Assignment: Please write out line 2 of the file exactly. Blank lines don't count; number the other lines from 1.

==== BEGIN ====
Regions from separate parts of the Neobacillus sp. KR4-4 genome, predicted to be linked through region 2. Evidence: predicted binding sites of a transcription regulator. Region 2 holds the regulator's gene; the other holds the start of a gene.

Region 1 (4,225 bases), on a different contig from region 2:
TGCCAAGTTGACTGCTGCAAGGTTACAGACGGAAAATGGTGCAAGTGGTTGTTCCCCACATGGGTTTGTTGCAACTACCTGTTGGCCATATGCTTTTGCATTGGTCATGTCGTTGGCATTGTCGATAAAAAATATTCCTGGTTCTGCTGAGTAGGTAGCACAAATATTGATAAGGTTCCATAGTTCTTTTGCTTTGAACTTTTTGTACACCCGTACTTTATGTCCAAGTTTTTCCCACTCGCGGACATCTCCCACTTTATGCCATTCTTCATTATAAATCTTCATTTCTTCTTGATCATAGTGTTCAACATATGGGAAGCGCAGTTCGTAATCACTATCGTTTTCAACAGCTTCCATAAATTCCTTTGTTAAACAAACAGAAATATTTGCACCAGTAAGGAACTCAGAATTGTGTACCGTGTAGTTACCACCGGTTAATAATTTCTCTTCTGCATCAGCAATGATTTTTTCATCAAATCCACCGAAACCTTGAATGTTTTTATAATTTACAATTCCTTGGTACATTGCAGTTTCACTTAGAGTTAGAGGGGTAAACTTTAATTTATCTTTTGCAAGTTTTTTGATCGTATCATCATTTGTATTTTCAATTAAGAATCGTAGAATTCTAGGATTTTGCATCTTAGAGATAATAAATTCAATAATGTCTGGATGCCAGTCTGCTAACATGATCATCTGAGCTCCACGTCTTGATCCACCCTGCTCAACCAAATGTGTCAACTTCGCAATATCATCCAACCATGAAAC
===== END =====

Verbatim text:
Region 1 (4,225 bases), on a different contig from region 2: